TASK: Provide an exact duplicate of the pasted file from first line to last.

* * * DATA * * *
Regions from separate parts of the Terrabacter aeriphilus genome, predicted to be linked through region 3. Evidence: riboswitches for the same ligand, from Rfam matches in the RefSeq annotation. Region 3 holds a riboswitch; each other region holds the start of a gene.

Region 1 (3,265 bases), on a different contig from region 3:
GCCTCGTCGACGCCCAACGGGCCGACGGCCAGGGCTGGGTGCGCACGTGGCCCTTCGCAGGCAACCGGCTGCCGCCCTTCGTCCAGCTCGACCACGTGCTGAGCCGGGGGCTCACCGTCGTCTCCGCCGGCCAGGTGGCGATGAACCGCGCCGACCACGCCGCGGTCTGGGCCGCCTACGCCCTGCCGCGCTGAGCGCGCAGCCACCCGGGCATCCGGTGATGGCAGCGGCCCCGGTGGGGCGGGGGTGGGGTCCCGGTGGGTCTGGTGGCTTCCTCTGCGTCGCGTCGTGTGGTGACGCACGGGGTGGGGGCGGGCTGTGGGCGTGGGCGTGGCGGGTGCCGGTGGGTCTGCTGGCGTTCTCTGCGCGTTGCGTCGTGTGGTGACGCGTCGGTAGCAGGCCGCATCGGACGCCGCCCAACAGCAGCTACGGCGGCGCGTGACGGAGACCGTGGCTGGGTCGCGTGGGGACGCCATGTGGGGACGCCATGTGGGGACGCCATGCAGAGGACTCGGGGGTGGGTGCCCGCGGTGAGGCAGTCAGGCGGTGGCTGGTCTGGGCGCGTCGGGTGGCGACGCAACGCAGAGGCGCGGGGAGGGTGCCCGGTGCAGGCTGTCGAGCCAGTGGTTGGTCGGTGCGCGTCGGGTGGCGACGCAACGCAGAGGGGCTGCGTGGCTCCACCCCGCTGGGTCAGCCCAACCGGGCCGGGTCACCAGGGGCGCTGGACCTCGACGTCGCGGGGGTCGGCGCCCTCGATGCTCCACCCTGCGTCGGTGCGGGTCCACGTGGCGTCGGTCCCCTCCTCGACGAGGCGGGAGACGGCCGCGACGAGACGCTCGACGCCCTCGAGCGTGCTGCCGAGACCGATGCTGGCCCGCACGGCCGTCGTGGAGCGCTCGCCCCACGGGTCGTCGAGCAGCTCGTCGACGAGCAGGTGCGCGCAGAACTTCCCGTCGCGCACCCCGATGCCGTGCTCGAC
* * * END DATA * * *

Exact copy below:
Regions from separate parts of the Terrabacter aeriphilus genome, predicted to be linked through region 3. Evidence: riboswitches for the same ligand, from Rfam matches in the RefSeq annotation. Region 3 holds a riboswitch; each other region holds the start of a gene.

Region 1 (3,265 bases), on a different contig from region 3:
GCCTCGTCGACGCCCAACGGGCCGACGGCCAGGGCTGGGTGCGCACGTGGCCCTTCGCAGGCAACCGGCTGCCGCCCTTCGTCCAGCTCGACCACGTGCTGAGCCGGGGGCTCACCGTCGTCTCCGCCGGCCAGGTGGCGATGAACCGCGCCGACCACGCCGCGGTCTGGGCCGCCTACGCCCTGCCGCGCTGAGCGCGCAGCCACCCGGGCATCCGGTGATGGCAGCGGCCCCGGTGGGGCGGGGGTGGGGTCCCGGTGGGTCTGGTGGCTTCCTCTGCGTCGCGTCGTGTGGTGACGCACGGGGTGGGGGCGGGCTGTGGGCGTGGGCGTGGCGGGTGCCGGTGGGTCTGCTGGCGTTCTCTGCGCGTTGCGTCGTGTGGTGACGCGTCGGTAGCAGGCCGCATCGGACGCCGCCCAACAGCAGCTACGGCGGCGCGTGACGGAGACCGTGGCTGGGTCGCGTGGGGACGCCATGTGGGGACGCCATGTGGGGACGCCATGCAGAGGACTCGGGGGTGGGTGCCCGCGGTGAGGCAGTCAGGCGGTGGCTGGTCTGGGCGCGTCGGGTGGCGACGCAACGCAGAGGCGCGGGGAGGGTGCCCGGTGCAGGCTGTCGAGCCAGTGGTTGGTCGGTGCGCGTCGGGTGGCGACGCAACGCAGAGGGGCTGCGTGGCTCCACCCCGCTGGGTCAGCCCAACCGGGCCGGGTCACCAGGGGCGCTGGACCTCGACGTCGCGGGGGTCGGCGCCCTCGATGCTCCACCCTGCGTCGGTGCGGGTCCACGTGGCGTCGGTCCCCTCCTCGACGAGGCGGGAGACGGCCGCGACGAGACGCTCGACGCCCTCGAGCGTGCTGCCGAGACCGATGCTGGCCCGCACGGCCGTCGTGGAGCGCTCGCCCCACGGGTCGTCGAGCAGCTCGTCGACGAGCAGGTGCGCGCAGAACTTCCCGTCGCGCACCCCGATGCCGTGCTCGAC